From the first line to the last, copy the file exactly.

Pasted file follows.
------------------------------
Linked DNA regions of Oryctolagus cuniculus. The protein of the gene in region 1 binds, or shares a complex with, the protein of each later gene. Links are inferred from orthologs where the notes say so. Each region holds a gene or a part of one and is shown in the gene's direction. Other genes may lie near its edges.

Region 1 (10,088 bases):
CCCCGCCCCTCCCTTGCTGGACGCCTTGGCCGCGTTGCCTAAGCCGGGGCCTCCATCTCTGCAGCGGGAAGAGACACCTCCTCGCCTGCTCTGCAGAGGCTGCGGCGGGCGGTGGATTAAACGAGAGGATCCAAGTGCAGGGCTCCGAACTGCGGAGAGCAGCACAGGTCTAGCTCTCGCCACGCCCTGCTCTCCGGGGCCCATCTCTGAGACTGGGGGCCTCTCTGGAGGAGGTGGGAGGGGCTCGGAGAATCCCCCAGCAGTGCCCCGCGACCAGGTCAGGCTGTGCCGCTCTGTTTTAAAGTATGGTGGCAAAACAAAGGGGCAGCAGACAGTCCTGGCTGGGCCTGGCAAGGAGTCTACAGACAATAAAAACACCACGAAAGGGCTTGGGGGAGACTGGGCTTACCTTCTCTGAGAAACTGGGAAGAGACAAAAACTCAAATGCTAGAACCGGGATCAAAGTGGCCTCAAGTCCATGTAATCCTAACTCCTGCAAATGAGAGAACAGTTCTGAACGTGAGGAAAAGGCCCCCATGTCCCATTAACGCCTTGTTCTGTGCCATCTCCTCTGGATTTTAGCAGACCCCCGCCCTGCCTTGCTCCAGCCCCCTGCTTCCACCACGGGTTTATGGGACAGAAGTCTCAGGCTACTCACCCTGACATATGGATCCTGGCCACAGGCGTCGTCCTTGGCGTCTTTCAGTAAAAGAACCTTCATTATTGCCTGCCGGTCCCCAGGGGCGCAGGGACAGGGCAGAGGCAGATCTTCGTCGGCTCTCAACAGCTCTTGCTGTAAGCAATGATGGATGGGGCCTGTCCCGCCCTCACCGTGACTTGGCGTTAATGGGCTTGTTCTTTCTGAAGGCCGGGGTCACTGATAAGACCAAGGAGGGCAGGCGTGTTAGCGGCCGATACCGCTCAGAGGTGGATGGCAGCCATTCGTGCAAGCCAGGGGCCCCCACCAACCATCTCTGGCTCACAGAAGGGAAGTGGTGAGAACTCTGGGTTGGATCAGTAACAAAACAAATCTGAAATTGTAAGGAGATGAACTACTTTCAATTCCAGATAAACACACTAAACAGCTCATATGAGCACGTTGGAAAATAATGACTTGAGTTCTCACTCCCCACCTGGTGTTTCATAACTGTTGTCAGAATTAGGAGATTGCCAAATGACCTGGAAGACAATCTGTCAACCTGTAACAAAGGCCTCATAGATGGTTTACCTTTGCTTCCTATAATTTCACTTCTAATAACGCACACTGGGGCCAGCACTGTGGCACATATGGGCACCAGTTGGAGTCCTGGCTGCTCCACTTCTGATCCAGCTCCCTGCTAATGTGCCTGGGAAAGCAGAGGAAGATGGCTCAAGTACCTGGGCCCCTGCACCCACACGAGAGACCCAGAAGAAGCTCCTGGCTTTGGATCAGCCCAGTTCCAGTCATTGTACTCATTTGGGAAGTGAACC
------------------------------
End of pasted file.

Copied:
Linked DNA regions of Oryctolagus cuniculus. The protein of the gene in region 1 binds, or shares a complex with, the protein of each later gene. Links are inferred from orthologs where the notes say so. Each region holds a gene or a part of one and is shown in the gene's direction. Other genes may lie near its edges.

Region 1 (10,088 bases):
CCCCGCCCCTCCCTTGCTGGACGCCTTGGCCGCGTTGCCTAAGCCGGGGCCTCCATCTCTGCAGCGGGAAGAGACACCTCCTCGCCTGCTCTGCAGAGGCTGCGGCGGGCGGTGGATTAAACGAGAGGATCCAAGTGCAGGGCTCCGAACTGCGGAGAGCAGCACAGGTCTAGCTCTCGCCACGCCCTGCTCTCCGGGGCCCATCTCTGAGACTGGGGGCCTCTCTGGAGGAGGTGGGAGGGGCTCGGAGAATCCCCCAGCAGTGCCCCGCGACCAGGTCAGGCTGTGCCGCTCTGTTTTAAAGTATGGTGGCAAAACAAAGGGGCAGCAGACAGTCCTGGCTGGGCCTGGCAAGGAGTCTACAGACAATAAAAACACCACGAAAGGGCTTGGGGGAGACTGGGCTTACCTTCTCTGAGAAACTGGGAAGAGACAAAAACTCAAATGCTAGAACCGGGATCAAAGTGGCCTCAAGTCCATGTAATCCTAACTCCTGCAAATGAGAGAACAGTTCTGAACGTGAGGAAAAGGCCCCCATGTCCCATTAACGCCTTGTTCTGTGCCATCTCCTCTGGATTTTAGCAGACCCCCGCCCTGCCTTGCTCCAGCCCCCTGCTTCCACCACGGGTTTATGGGACAGAAGTCTCAGGCTACTCACCCTGACATATGGATCCTGGCCACAGGCGTCGTCCTTGGCGTCTTTCAGTAAAAGAACCTTCATTATTGCCTGCCGGTCCCCAGGGGCGCAGGGACAGGGCAGAGGCAGATCTTCGTCGGCTCTCAACAGCTCTTGCTGTAAGCAATGATGGATGGGGCCTGTCCCGCCCTCACCGTGACTTGGCGTTAATGGGCTTGTTCTTTCTGAAGGCCGGGGTCACTGATAAGACCAAGGAGGGCAGGCGTGTTAGCGGCCGATACCGCTCAGAGGTGGATGGCAGCCATTCGTGCAAGCCAGGGGCCCCCACCAACCATCTCTGGCTCACAGAAGGGAAGTGGTGAGAACTCTGGGTTGGATCAGTAACAAAACAAATCTGAAATTGTAAGGAGATGAACTACTTTCAATTCCAGATAAACACACTAAACAGCTCATATGAGCACGTTGGAAAATAATGACTTGAGTTCTCACTCCCCACCTGGTGTTTCATAACTGTTGTCAGAATTAGGAGATTGCCAAATGACCTGGAAGACAATCTGTCAACCTGTAACAAAGGCCTCATAGATGGTTTACCTTTGCTTCCTATAATTTCACTTCTAATAACGCACACTGGGGCCAGCACTGTGGCACATATGGGCACCAGTTGGAGTCCTGGCTGCTCCACTTCTGATCCAGCTCCCTGCTAATGTGCCTGGGAAAGCAGAGGAAGATGGCTCAAGTACCTGGGCCCCTGCACCCACACGAGAGACCCAGAAGAAGCTCCTGGCTTTGGATCAGCCCAGTTCCAGTCATTGTACTCATTTGGGAAGTGAACC